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McNair Scholars Present Summer Research Projects

Quick Facts

 Twenty-three students participated in this year's McNair Scholars program, which is also its third year.
 Students had six weeks to complete their projects with help from faculty mentors.
 The program is named for late astronaut Ronald McNair, a South Carolina native who explored the cosmos as a scientist and NASA astronaut.

Shantelle Igiozee
Dwana David
Jose Paramo
ROCK HILL, S.C. — Is Facebook the new generation’s answer to a diary? Can attitudes regarding interracial romances be predicted? Do strategies for effectively teaching chemistry through online means need to be investigated and developed more?

These topics represented glimpses into the minds of the 23 McNair Scholars as they presented their research Friday at the Research Symposium in Tuttle Dining Room. They had six weeks to prepare the projects.

Cheryl Fortner-Wood, director of the program and an associate psychology professor, said she is proud of the scholars’ work.

“What impresses me most is how each student responded to the challenges they encountered during the six weeks they were allotted to complete their project,” she said. “Despite these obstacles, each scholar completed a scholarly project that contributes new knowledge to their field. This wouldn’t be possible without the one-on-one support provided by the faculty mentors.”

Faculty mentors included Merry Sleigh, Laura Ullrich and Nick Grossoehme.

• Senior exercise science and physical therapy major Shantelle Igiozee explored the potential effects of “food deserts.” As the Columbia, S.C., resident explained, “food deserts” are locations one or more miles from a main retailer, such as Wal-Mart. She assessed multiple main retailers along with “fringe retailers,” or smaller companies such as convenience stores, on price, availability and quality, discovering that lower socioeconomic areas are more likely to become food deserts because of proximity to main retailers. In the future, she is exploring the effects these environments could have on obesity rates.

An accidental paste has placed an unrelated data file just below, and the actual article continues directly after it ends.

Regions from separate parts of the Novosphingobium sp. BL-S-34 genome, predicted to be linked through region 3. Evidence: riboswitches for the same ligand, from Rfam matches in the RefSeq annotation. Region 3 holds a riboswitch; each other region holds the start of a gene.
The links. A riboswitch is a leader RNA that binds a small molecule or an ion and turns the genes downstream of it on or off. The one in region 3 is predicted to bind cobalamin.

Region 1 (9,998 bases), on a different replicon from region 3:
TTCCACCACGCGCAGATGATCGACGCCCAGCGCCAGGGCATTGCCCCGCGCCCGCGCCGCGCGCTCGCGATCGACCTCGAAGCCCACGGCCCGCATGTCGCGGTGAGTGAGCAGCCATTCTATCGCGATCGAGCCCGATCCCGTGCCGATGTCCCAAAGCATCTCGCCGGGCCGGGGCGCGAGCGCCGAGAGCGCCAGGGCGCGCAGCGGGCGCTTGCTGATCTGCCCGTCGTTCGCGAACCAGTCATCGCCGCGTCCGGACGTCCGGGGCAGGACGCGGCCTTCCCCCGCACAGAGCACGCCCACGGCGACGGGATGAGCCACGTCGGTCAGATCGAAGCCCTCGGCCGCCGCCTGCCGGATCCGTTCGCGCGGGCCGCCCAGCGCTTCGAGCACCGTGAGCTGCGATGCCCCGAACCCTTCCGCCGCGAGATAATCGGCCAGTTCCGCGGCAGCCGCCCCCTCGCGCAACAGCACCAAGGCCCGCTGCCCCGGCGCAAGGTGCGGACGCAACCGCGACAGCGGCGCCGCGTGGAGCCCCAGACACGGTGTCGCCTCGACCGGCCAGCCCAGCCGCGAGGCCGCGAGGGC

• Junior psychology major Dwana David turned to social network, specifically Facebook, for her project. The Charleston, S.C., native investigated the feelings people have after they’ve had time to “reflect” on a happy or sad event on Facebook and if age affected that feeling as well. Though she expected more people to say the reflection helped them, most said they did not feel different afterward, and there was no link with the age.

• Digital information design major Jose Paramo discussed potential consequences and implications of a U.S. platoon refusing orders in the Iraq War. The platoon included some soldiers from Rock Hill.

The McNair Scholar program, entering its third year, is part of the prestigious federal Ronald E. McNair Post-Baccalaureate Degree Program, named for the late astronaut Ronald McNair. He was a South Carolina native who went on to explore the cosmos as a scientist and NASA astronaut.

The McNair program provides scholarship and program funds to encourage and support students who are first-generation, disadvantaged or under-represented in their pursuit of graduate education. The program supports future doctoral studies through the students’ research and other scholarly activities.

The scholars also completed the first steps of applying to graduate programs. Next week, they will spend 30 hours preparing for the Graduate Records Exam (GRE).

The other McNair Scholars are: Brittany Walker, Shanique Sumter, Derion Reid, John Huffman, Brianna Barnette, Zachary Collier, Kierra James, Brittany Lawrence, Brittney Black, Brittany Pioleau, Vitta Clawson, Chelsea Johnson, Chauntice Buck, Macreshia Salters, Amy Moore, Aaron Fountain, Destinee Johnson, Nicole Drown, Hannah Swan and Jasmine Morgan.

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